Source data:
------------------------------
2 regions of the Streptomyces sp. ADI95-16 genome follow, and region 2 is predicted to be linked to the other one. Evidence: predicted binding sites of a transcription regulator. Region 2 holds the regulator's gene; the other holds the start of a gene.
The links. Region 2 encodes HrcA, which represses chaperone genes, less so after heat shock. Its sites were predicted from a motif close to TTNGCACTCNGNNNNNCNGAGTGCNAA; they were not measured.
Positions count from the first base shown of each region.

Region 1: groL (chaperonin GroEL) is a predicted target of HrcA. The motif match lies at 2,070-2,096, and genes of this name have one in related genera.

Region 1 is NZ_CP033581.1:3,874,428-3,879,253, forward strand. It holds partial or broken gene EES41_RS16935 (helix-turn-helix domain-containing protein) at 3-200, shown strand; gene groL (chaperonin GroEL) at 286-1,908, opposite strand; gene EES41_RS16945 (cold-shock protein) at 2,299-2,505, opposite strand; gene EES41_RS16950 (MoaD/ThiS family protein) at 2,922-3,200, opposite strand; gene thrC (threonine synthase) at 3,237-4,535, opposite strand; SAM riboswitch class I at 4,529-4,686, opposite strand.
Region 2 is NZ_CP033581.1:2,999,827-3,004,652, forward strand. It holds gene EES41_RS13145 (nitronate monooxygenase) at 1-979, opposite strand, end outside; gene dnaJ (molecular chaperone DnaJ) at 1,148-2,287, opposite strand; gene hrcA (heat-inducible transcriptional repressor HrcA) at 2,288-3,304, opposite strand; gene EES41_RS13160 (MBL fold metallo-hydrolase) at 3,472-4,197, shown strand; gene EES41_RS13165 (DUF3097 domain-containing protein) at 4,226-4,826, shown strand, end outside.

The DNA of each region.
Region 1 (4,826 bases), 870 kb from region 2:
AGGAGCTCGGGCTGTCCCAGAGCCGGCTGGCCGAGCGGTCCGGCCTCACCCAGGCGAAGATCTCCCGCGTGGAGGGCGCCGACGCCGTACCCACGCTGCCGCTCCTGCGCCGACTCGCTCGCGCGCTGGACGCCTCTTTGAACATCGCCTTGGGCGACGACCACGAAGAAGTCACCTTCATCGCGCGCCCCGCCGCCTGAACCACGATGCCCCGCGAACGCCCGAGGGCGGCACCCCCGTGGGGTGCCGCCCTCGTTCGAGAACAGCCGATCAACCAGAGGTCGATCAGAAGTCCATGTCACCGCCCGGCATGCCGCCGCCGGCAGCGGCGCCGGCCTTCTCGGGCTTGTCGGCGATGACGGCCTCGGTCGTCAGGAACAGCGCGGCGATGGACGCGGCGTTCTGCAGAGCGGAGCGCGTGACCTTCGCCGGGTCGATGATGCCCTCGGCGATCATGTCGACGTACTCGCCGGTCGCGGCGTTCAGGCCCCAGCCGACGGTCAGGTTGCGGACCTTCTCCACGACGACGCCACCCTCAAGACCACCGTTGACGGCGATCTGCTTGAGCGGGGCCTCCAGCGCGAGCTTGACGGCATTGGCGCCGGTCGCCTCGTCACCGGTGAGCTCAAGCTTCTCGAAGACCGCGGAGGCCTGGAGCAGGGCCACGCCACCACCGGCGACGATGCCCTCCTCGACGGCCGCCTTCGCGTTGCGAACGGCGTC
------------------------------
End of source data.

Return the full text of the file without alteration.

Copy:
2 regions of the Streptomyces sp. ADI95-16 genome follow, and region 2 is predicted to be linked to the other one. Evidence: predicted binding sites of a transcription regulator. Region 2 holds the regulator's gene; the other holds the start of a gene.
The links. Region 2 encodes HrcA, which represses chaperone genes, less so after heat shock. Its sites were predicted from a motif close to TTNGCACTCNGNNNNNCNGAGTGCNAA; they were not measured.
Positions count from the first base shown of each region.

Region 1: groL (chaperonin GroEL) is a predicted target of HrcA. The motif match lies at 2,070-2,096, and genes of this name have one in related genera.

Region 1 is NZ_CP033581.1:3,874,428-3,879,253, forward strand. It holds partial or broken gene EES41_RS16935 (helix-turn-helix domain-containing protein) at 3-200, shown strand; gene groL (chaperonin GroEL) at 286-1,908, opposite strand; gene EES41_RS16945 (cold-shock protein) at 2,299-2,505, opposite strand; gene EES41_RS16950 (MoaD/ThiS family protein) at 2,922-3,200, opposite strand; gene thrC (threonine synthase) at 3,237-4,535, opposite strand; SAM riboswitch class I at 4,529-4,686, opposite strand.
Region 2 is NZ_CP033581.1:2,999,827-3,004,652, forward strand. It holds gene EES41_RS13145 (nitronate monooxygenase) at 1-979, opposite strand, end outside; gene dnaJ (molecular chaperone DnaJ) at 1,148-2,287, opposite strand; gene hrcA (heat-inducible transcriptional repressor HrcA) at 2,288-3,304, opposite strand; gene EES41_RS13160 (MBL fold metallo-hydrolase) at 3,472-4,197, shown strand; gene EES41_RS13165 (DUF3097 domain-containing protein) at 4,226-4,826, shown strand, end outside.

The DNA of each region.
Region 1 (4,826 bases), 870 kb from region 2:
AGGAGCTCGGGCTGTCCCAGAGCCGGCTGGCCGAGCGGTCCGGCCTCACCCAGGCGAAGATCTCCCGCGTGGAGGGCGCCGACGCCGTACCCACGCTGCCGCTCCTGCGCCGACTCGCTCGCGCGCTGGACGCCTCTTTGAACATCGCCTTGGGCGACGACCACGAAGAAGTCACCTTCATCGCGCGCCCCGCCGCCTGAACCACGATGCCCCGCGAACGCCCGAGGGCGGCACCCCCGTGGGGTGCCGCCCTCGTTCGAGAACAGCCGATCAACCAGAGGTCGATCAGAAGTCCATGTCACCGCCCGGCATGCCGCCGCCGGCAGCGGCGCCGGCCTTCTCGGGCTTGTCGGCGATGACGGCCTCGGTCGTCAGGAACAGCGCGGCGATGGACGCGGCGTTCTGCAGAGCGGAGCGCGTGACCTTCGCCGGGTCGATGATGCCCTCGGCGATCATGTCGACGTACTCGCCGGTCGCGGCGTTCAGGCCCCAGCCGACGGTCAGGTTGCGGACCTTCTCCACGACGACGCCACCCTCAAGACCACCGTTGACGGCGATCTGCTTGAGCGGGGCCTCCAGCGCGAGCTTGACGGCATTGGCGCCGGTCGCCTCGTCACCGGTGAGCTCAAGCTTCTCGAAGACCGCGGAGGCCTGGAGCAGGGCCACGCCACCACCGGCGACGATGCCCTCCTCGACGGCCGCCTTCGCGTTGCGAACGGCGTC